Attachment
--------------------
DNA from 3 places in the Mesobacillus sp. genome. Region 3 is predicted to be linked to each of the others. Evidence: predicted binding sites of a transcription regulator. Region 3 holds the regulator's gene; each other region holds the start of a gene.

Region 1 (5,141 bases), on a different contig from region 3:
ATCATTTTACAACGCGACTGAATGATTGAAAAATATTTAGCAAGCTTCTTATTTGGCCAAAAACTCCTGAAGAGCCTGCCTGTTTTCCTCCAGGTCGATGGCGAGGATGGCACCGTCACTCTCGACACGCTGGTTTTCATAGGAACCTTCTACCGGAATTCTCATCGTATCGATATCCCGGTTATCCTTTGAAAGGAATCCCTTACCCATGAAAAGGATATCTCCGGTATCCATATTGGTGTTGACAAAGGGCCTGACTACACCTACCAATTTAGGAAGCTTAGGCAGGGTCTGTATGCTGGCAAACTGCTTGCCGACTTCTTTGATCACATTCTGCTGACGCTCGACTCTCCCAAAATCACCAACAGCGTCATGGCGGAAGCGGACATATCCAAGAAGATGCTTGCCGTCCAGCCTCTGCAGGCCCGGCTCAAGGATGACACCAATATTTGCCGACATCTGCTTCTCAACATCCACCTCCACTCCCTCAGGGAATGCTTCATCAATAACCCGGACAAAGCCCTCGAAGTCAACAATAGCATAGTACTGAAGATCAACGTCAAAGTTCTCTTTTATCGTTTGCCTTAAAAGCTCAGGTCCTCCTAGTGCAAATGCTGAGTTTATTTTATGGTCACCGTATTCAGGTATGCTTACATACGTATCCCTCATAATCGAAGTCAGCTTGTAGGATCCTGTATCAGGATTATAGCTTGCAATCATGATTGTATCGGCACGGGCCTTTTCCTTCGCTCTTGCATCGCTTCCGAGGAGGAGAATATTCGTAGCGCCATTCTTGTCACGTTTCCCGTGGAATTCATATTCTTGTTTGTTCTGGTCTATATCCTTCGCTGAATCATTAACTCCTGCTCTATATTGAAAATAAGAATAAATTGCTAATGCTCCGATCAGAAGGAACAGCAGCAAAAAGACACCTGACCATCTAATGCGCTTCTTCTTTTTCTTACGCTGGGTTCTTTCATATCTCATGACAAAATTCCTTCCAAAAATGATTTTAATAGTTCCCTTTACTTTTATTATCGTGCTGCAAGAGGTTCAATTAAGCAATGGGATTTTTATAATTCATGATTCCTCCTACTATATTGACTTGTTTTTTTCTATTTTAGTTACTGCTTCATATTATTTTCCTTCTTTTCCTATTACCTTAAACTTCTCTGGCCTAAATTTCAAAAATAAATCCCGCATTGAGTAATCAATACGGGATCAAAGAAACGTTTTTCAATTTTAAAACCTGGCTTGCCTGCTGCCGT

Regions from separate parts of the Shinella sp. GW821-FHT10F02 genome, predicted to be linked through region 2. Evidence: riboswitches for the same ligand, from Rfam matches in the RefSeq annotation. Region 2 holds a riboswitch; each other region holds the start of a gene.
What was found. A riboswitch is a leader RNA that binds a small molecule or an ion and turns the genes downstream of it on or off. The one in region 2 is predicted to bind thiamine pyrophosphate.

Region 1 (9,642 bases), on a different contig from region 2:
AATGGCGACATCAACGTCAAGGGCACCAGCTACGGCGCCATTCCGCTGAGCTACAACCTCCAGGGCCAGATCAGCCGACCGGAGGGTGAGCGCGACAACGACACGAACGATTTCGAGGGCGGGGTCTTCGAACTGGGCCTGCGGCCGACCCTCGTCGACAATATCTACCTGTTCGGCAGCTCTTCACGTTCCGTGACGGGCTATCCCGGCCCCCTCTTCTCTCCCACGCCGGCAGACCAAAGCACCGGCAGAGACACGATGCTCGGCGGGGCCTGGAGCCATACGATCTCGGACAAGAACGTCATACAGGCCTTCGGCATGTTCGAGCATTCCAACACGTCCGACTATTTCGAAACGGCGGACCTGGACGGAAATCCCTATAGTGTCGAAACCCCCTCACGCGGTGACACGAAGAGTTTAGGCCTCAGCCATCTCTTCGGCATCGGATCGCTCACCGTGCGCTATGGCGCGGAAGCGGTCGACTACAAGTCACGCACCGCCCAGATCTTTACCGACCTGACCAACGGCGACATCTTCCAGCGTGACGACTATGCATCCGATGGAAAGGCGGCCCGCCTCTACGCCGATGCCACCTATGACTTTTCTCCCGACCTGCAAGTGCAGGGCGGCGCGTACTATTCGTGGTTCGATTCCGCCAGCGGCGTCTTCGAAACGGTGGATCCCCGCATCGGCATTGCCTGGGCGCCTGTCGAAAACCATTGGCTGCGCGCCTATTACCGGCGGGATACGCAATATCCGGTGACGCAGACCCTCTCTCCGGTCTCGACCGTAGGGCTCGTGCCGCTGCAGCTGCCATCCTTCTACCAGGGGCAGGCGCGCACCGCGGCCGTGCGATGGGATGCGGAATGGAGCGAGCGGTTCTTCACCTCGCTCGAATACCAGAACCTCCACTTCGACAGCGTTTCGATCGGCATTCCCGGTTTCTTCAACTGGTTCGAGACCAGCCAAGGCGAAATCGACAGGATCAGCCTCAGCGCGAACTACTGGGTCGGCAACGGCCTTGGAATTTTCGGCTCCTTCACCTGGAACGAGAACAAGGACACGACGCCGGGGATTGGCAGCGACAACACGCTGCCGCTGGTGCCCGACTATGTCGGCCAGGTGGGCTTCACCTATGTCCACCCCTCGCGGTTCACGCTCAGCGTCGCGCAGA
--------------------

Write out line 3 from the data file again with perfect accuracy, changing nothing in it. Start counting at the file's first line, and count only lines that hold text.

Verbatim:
ATCATTTTACAACGCGACTGAATGATTGAAAAATATTTAGCAAGCTTCTTATTTGGCCAAAAACTCCTGAAGAGCCTGCCTGTTTTCCTCCAGGTCGATGGCGAGGATGGCACCGTCACTCTCGACACGCTGGTTTTCATAGGAACCTTCTACCGGAATTCTCATCGTATCGATATCCCGGTTATCCTTTGAAAGGAATCCCTTACCCATGAAAAGGATATCTCCGGTATCCATATTGGTGTTGACAAAGGGCCTGACTACACCTACCAATTTAGGAAGCTTAGGCAGGGTCTGTATGCTGGCAAACTGCTTGCCGACTTCTTTGATCACATTCTGCTGACGCTCGACTCTCCCAAAATCACCAACAGCGTCATGGCGGAAGCGGACATATCCAAGAAGATGCTTGCCGTCCAGCCTCTGCAGGCCCGGCTCAAGGATGACACCAATATTTGCCGACATCTGCTTCTCAACATCCACCTCCACTCCCTCAGGGAATGCTTCATCAATAACCCGGACAAAGCCCTCGAAGTCAACAATAGCATAGTACTGAAGATCAACGTCAAAGTTCTCTTTTATCGTTTGCCTTAAAAGCTCAGGTCCTCCTAGTGCAAATGCTGAGTTTATTTTATGGTCACCGTATTCAGGTATGCTTACATACGTATCCCTCATAATCGAAGTCAGCTTGTAGGATCCTGTATCAGGATTATAGCTTGCAATCATGATTGTATCGGCACGGGCCTTTTCCTTCGCTCTTGCATCGCTTCCGAGGAGGAGAATATTCGTAGCGCCATTCTTGTCACGTTTCCCGTGGAATTCATATTCTTGTTTGTTCTGGTCTATATCCTTCGCTGAATCATTAACTCCTGCTCTATATTGAAAATAAGAATAAATTGCTAATGCTCCGATCAGAAGGAACAGCAGCAAAAAGACACCTGACCATCTAATGCGCTTCTTCTTTTTCTTACGCTGGGTTCTTTCATATCTCATGACAAAATTCCTTCCAAAAATGATTTTAATAGTTCCCTTTACTTTTATTATCGTGCTGCAAGAGGTTCAATTAAGCAATGGGATTTTTATAATTCATGATTCCTCCTACTATATTGACTTGTTTTTTTCTATTTTAGTTACTGCTTCATATTATTTTCCTTCTTTTCCTATTACCTTAAACTTCTCTGGCCTAAATTTCAAAAATAAATCCCGCATTGAGTAATCAATACGGGATCAAAGAAACGTTTTTCAATTTTAAAACCTGGCTTGCCTGCTGCCGT